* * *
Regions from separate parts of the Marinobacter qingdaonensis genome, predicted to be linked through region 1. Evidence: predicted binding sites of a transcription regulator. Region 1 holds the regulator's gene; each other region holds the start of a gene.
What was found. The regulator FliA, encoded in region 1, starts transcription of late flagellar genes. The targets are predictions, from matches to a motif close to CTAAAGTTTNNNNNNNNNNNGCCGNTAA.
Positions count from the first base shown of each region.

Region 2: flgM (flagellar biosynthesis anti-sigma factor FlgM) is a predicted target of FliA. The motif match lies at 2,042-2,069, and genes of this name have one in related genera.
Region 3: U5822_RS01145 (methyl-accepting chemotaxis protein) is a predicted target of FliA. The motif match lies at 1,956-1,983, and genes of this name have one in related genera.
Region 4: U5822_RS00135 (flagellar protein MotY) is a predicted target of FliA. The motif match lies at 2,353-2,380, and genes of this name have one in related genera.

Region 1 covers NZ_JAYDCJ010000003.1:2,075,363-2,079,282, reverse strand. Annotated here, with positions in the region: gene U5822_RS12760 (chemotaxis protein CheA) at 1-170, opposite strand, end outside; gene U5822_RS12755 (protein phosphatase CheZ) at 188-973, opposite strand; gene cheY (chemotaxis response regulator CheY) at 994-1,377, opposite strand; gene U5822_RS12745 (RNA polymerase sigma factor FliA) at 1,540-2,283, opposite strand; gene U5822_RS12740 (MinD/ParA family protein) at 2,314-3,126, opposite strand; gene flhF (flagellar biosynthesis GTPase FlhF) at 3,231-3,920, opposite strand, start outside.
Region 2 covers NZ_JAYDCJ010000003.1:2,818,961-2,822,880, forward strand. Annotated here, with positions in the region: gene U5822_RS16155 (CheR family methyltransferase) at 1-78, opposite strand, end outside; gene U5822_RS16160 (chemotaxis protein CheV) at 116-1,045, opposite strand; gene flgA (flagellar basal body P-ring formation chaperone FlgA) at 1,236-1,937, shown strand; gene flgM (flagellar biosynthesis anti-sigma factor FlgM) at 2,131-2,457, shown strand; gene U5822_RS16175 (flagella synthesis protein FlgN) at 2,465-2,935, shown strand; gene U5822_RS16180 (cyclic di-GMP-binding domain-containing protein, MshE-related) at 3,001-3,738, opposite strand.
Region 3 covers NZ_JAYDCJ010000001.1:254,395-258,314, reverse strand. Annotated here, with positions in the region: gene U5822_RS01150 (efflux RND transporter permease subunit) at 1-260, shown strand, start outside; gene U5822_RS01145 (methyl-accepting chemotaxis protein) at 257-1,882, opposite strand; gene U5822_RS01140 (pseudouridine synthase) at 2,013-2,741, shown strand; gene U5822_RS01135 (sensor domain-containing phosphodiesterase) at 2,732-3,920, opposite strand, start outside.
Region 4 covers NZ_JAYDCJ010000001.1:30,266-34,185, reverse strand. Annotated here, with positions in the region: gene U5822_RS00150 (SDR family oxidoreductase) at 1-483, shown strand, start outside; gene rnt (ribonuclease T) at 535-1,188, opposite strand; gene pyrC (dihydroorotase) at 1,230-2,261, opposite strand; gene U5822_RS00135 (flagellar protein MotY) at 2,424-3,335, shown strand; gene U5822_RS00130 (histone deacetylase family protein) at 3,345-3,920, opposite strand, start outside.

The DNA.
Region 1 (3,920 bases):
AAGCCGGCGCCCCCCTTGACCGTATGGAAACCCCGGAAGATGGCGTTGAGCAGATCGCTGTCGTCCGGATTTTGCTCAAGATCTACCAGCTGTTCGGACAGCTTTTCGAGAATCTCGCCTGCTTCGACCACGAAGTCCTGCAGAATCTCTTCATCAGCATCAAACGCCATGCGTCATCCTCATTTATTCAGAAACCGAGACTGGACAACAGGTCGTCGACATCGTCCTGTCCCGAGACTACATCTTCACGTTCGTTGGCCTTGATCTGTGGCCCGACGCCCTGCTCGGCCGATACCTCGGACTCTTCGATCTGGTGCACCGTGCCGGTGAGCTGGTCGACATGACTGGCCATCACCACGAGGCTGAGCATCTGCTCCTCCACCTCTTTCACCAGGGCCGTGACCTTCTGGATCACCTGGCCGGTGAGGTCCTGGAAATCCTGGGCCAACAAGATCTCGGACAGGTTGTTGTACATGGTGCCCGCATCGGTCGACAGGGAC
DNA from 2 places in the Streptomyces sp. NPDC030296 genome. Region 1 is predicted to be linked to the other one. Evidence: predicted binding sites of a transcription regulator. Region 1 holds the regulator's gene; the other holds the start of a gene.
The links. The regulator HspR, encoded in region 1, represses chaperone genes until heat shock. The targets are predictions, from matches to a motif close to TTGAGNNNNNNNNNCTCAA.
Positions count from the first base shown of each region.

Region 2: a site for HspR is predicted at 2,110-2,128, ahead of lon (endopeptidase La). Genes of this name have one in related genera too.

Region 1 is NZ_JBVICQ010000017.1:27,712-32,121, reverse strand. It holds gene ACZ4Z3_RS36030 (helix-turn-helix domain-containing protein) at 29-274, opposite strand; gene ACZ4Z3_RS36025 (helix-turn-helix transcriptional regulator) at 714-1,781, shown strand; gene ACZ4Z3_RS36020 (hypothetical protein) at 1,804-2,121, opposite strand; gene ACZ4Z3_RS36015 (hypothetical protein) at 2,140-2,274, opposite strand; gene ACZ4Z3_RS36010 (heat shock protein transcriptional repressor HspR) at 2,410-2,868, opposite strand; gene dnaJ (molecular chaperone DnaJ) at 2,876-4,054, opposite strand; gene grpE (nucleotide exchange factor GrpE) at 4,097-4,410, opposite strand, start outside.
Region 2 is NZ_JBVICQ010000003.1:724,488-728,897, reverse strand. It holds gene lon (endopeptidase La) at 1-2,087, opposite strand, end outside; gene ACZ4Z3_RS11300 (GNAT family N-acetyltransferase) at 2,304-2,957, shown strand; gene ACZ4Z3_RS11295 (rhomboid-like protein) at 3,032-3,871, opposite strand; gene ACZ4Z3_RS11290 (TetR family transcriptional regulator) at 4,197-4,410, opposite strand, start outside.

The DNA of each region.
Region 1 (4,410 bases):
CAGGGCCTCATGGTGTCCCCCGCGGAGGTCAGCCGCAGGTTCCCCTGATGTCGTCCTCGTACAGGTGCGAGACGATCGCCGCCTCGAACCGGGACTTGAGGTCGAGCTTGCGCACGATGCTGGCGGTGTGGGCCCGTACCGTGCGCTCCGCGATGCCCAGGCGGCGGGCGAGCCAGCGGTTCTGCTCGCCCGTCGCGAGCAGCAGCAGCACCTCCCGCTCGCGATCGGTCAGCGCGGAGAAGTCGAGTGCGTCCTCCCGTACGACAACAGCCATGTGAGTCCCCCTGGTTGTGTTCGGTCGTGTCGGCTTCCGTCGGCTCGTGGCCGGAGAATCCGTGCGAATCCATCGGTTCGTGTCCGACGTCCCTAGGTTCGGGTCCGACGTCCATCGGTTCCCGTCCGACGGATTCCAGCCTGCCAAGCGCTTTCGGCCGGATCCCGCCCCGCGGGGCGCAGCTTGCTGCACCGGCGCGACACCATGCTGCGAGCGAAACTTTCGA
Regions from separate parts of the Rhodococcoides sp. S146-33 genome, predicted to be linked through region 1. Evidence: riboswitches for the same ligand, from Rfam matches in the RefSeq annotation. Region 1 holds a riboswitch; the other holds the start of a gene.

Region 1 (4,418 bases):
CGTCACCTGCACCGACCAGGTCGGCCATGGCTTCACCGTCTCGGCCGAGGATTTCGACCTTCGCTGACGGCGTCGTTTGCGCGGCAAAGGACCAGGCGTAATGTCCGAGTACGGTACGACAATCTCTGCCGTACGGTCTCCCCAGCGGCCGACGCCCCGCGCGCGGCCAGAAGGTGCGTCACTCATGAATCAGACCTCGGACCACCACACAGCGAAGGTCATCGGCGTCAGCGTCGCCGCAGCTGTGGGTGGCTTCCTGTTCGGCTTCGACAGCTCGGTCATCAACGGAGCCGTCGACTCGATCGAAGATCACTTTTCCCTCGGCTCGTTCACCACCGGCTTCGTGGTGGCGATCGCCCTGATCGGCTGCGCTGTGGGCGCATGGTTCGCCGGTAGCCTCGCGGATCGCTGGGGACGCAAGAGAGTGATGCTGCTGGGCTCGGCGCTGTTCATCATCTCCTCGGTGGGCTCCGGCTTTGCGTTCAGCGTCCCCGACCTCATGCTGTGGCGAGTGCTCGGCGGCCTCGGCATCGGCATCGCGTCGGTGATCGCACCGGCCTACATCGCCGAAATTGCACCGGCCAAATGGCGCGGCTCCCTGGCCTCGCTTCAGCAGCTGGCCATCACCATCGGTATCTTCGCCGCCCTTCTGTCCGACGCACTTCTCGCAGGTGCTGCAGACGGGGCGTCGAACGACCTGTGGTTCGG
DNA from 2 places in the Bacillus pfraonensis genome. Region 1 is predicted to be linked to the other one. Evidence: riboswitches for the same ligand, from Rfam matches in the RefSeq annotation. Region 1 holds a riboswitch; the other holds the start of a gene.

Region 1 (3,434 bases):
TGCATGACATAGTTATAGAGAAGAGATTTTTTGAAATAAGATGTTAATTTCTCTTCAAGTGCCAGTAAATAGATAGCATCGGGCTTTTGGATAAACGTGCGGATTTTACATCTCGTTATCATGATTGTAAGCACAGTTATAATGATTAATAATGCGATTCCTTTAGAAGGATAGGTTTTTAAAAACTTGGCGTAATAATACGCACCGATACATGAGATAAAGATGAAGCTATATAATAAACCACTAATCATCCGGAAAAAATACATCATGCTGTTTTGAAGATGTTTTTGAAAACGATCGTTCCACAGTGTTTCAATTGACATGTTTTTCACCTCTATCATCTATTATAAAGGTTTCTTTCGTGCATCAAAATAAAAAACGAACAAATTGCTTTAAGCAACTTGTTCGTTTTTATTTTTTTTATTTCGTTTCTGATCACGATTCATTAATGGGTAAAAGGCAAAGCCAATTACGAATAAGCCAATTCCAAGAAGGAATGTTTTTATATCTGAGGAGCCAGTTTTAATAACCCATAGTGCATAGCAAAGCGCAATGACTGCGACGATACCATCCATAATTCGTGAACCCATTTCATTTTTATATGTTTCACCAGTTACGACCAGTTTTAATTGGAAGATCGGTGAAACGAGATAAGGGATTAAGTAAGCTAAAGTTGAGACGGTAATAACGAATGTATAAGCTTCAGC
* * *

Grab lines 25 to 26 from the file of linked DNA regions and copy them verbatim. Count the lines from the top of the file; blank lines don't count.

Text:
CGTCACCTGCACCGACCAGGTCGGCCATGGCTTCACCGTCTCGGCCGAGGATTTCGACCTTCGCTGACGGCGTCGTTTGCGCGGCAAAGGACCAGGCGTAATGTCCGAGTACGGTACGACAATCTCTGCCGTACGGTCTCCCCAGCGGCCGACGCCCCGCGCGCGGCCAGAAGGTGCGTCACTCATGAATCAGACCTCGGACCACCACACAGCGAAGGTCATCGGCGTCAGCGTCGCCGCAGCTGTGGGTGGCTTCCTGTTCGGCTTCGACAGCTCGGTCATCAACGGAGCCGTCGACTCGATCGAAGATCACTTTTCCCTCGGCTCGTTCACCACCGGCTTCGTGGTGGCGATCGCCCTGATCGGCTGCGCTGTGGGCGCATGGTTCGCCGGTAGCCTCGCGGATCGCTGGGGACGCAAGAGAGTGATGCTGCTGGGCTCGGCGCTGTTCATCATCTCCTCGGTGGGCTCCGGCTTTGCGTTCAGCGTCCCCGACCTCATGCTGTGGCGAGTGCTCGGCGGCCTCGGCATCGGCATCGCGTCGGTGATCGCACCGGCCTACATCGCCGAAATTGCACCGGCCAAATGGCGCGGCTCCCTGGCCTCGCTTCAGCAGCTGGCCATCACCATCGGTATCTTCGCCGCCCTTCTGTCCGACGCACTTCTCGCAGGTGCTGCAGACGGGGCGTCGAACGACCTGTGGTTCGG
DNA from 2 places in the Bacillus pfraonensis genome. Region 1 is predicted to be linked to the other one. Evidence: riboswitches for the same ligand, from Rfam matches in the RefSeq annotation. Region 1 holds a riboswitch; the other holds the start of a gene.